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MIT Technology Review

Experts are leaving Alphabet’s smart-city project over privacy concerns

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An expert that Alphabet’s Sidewalk Labs hired to oversee privacy issues related to an ambitious smart-city project has quit over proposed data-collection practices.

Details: Sidewalk Labs is trying to build a futuristic neighborhood called Quayside on Toronto’s waterfront. The development is the first big assignment for the Google sister company, which was founded in 2015 to develop technology to alleviate urban problems.

But: The project keeps running into obstacles. In August, it delayed the release of its final development plan because of local resistance. Now privacy concerns have compelled Ann Cavoukian, the former privacy commissioner for the province of Ontario, to leave the project. She says she resigned because third-party companies and developers might be able to access identifiable information about Quayside residents once the project gets built. (Sidewalk Labs says it should not formulate rules for third parties on its own and proposes creating a “Civic Data Trust” to devise that policy instead.) Another advisor also left in recent weeks over privacy issues.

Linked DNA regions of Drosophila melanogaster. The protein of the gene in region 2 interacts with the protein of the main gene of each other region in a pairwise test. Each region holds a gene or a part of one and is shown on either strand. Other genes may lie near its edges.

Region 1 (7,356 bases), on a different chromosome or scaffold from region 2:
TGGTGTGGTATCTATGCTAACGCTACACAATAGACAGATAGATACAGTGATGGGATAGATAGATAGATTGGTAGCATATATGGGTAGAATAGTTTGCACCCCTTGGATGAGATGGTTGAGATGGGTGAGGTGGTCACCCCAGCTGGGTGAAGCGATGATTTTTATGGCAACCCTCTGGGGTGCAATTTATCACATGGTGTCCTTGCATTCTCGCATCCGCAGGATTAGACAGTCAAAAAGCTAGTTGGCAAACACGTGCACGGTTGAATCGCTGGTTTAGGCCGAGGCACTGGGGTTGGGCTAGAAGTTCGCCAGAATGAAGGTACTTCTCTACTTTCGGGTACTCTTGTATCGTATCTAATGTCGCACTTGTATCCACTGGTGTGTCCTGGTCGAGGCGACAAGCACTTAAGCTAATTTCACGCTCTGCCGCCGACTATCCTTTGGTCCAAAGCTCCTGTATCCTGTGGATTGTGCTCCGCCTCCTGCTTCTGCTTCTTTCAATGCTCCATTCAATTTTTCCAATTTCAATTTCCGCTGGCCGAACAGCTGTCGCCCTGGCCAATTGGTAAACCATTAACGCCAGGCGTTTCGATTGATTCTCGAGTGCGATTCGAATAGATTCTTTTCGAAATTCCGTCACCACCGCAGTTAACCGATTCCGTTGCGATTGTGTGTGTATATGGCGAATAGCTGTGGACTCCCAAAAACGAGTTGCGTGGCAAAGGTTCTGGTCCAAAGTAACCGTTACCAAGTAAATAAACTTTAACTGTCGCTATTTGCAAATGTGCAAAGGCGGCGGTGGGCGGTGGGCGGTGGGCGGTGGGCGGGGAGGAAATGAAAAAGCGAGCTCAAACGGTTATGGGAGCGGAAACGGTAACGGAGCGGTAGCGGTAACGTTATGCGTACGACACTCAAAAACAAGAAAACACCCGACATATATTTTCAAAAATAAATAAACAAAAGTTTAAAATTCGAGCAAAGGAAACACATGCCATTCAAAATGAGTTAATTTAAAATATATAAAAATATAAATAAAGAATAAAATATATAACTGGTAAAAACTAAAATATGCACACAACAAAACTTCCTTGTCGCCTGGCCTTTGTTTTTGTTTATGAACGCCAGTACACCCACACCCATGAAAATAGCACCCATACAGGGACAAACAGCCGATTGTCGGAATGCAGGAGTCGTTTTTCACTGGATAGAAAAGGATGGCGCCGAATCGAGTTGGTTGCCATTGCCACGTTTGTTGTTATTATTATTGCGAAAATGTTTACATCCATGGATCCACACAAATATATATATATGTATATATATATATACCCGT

Why it matters: Sidewalk Labs intends to sell technologies originally developed for Quayside to other cities. That means these privacy practices could affect a number of people, potentially around the world. The controversy also feeds the ongoing debate of whether big tech companies are doing enough to protect user data.